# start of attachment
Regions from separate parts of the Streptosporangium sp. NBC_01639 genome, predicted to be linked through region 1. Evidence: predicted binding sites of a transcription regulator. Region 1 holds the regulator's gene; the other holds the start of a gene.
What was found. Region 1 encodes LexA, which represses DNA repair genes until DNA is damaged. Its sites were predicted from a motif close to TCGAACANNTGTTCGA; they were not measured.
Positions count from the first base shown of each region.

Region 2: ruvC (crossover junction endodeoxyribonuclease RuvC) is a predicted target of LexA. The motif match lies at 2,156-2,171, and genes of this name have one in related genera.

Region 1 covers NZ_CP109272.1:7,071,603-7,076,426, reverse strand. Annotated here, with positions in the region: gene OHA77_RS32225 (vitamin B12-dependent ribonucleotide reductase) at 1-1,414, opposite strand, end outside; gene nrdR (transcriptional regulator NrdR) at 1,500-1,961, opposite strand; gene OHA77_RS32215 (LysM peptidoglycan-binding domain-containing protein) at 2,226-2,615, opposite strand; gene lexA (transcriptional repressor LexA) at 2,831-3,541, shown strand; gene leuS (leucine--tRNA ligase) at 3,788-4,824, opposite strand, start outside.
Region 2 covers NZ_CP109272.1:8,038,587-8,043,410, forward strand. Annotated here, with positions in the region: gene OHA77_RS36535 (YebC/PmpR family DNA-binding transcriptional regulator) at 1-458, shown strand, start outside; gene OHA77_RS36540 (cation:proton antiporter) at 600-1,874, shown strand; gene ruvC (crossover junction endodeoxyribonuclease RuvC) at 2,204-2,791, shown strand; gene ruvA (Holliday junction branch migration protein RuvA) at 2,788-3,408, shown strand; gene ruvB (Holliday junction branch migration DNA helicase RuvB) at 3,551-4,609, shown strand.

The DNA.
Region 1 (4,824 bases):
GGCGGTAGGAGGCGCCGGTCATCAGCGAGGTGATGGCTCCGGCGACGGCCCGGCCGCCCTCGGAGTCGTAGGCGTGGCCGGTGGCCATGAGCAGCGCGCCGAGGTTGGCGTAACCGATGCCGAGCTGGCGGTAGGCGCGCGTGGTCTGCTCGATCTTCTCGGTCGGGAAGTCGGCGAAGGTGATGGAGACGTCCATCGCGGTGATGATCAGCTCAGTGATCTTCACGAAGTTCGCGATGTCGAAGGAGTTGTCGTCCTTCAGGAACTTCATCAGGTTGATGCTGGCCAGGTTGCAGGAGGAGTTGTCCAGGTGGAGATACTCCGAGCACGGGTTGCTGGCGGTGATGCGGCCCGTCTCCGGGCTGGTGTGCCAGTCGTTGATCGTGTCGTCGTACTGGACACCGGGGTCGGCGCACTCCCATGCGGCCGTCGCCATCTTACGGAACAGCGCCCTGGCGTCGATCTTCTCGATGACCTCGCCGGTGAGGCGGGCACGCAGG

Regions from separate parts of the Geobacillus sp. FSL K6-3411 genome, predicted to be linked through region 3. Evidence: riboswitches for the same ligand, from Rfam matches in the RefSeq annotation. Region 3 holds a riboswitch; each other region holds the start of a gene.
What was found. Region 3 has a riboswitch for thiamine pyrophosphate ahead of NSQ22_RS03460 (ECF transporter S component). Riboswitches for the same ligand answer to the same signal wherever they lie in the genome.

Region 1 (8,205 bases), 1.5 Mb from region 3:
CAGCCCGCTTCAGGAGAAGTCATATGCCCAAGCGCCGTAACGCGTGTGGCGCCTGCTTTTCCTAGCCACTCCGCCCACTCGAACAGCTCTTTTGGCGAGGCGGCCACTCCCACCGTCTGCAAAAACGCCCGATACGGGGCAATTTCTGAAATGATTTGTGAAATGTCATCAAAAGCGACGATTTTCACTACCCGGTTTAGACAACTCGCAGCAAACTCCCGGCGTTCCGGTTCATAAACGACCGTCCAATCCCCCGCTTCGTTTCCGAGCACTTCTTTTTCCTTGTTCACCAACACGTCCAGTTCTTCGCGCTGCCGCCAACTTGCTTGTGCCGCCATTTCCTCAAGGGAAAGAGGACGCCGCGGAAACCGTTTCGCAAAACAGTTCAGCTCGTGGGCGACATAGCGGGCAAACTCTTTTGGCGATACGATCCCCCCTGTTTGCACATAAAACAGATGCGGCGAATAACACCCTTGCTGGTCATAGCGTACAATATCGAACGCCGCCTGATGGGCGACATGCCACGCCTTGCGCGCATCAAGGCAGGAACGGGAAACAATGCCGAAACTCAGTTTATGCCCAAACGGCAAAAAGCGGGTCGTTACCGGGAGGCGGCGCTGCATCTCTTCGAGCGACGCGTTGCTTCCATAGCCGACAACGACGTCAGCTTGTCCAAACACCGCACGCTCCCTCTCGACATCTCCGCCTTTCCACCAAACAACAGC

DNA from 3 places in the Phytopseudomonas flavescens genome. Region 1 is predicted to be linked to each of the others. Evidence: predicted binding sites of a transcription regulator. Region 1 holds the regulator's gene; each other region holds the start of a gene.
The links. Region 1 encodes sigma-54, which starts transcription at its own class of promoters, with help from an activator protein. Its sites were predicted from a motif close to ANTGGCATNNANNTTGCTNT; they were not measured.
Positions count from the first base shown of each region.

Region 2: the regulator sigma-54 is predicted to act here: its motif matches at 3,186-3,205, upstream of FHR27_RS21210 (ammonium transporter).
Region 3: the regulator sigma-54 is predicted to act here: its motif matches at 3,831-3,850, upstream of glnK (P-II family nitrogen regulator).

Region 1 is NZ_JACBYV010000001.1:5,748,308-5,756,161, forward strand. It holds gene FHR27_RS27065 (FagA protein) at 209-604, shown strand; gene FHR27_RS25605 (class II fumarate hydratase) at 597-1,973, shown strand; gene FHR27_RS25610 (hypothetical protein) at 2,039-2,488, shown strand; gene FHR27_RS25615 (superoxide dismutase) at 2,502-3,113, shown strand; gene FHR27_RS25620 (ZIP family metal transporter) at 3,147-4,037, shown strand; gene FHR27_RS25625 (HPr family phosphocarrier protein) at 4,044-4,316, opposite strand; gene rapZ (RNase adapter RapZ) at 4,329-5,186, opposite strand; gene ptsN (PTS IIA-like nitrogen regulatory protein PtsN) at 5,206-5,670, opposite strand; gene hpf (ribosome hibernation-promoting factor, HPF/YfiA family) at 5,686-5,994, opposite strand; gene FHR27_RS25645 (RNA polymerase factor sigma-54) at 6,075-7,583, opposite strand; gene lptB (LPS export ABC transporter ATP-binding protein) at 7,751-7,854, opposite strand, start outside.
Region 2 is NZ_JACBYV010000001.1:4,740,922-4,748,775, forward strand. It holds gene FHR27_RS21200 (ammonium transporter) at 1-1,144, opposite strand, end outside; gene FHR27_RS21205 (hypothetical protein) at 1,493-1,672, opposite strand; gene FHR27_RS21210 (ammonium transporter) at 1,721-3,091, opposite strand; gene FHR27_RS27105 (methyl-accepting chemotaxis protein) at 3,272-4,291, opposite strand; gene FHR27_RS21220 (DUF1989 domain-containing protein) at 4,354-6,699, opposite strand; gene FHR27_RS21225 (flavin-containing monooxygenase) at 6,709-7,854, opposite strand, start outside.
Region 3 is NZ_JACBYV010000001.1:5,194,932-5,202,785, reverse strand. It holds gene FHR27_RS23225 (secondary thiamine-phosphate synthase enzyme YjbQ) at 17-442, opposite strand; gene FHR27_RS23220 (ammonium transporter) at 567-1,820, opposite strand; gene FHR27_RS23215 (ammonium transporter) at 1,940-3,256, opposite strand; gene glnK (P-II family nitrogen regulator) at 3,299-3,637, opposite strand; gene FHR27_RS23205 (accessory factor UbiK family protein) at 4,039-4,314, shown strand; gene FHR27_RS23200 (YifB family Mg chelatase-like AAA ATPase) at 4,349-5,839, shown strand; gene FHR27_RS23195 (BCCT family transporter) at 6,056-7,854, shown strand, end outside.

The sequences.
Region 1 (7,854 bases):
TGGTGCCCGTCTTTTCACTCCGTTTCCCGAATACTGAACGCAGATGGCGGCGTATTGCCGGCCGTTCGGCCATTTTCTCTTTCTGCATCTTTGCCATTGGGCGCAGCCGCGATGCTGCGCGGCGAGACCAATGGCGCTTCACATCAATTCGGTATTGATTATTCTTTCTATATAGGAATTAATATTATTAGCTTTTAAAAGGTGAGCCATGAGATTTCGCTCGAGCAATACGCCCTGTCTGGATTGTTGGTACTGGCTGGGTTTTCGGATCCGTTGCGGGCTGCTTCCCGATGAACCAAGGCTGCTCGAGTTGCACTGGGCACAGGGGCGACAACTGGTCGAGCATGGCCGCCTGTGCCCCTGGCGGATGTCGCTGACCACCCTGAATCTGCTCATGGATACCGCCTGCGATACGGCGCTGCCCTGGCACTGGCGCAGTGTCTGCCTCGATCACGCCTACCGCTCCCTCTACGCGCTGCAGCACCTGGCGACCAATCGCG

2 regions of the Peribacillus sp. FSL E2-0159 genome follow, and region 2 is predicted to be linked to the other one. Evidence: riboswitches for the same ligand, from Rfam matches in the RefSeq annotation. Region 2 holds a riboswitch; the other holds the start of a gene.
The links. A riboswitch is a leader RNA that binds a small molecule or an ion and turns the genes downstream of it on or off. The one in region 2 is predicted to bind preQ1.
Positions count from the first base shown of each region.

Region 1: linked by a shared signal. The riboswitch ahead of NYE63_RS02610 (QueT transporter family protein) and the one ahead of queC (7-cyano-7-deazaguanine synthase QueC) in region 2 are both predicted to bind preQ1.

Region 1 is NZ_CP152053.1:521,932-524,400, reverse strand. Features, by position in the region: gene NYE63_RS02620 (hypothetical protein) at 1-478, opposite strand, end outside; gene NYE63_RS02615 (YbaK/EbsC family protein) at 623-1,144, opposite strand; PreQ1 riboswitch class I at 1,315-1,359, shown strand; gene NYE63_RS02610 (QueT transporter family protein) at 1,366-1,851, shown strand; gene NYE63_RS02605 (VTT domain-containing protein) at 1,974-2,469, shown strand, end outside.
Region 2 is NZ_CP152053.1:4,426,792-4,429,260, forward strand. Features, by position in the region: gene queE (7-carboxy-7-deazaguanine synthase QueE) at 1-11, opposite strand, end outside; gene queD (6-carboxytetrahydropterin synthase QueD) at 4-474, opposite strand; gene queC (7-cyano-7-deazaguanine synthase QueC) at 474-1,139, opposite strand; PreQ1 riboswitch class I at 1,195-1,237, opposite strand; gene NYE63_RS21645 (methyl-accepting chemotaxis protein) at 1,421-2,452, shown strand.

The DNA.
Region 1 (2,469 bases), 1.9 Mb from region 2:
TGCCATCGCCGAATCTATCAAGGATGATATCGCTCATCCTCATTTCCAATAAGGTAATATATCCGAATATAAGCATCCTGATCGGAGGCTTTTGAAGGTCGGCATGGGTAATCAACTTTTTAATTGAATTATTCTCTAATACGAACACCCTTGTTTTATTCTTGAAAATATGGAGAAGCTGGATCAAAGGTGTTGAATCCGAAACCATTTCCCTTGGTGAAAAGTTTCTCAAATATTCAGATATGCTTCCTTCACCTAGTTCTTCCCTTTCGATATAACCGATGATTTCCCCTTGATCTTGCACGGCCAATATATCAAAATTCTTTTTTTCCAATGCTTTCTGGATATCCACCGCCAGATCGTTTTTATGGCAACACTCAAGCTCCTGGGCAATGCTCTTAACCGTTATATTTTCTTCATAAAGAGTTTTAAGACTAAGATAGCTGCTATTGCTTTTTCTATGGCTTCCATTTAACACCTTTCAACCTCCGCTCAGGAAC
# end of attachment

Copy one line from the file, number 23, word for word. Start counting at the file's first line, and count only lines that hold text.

Region 1 (7,854 bases):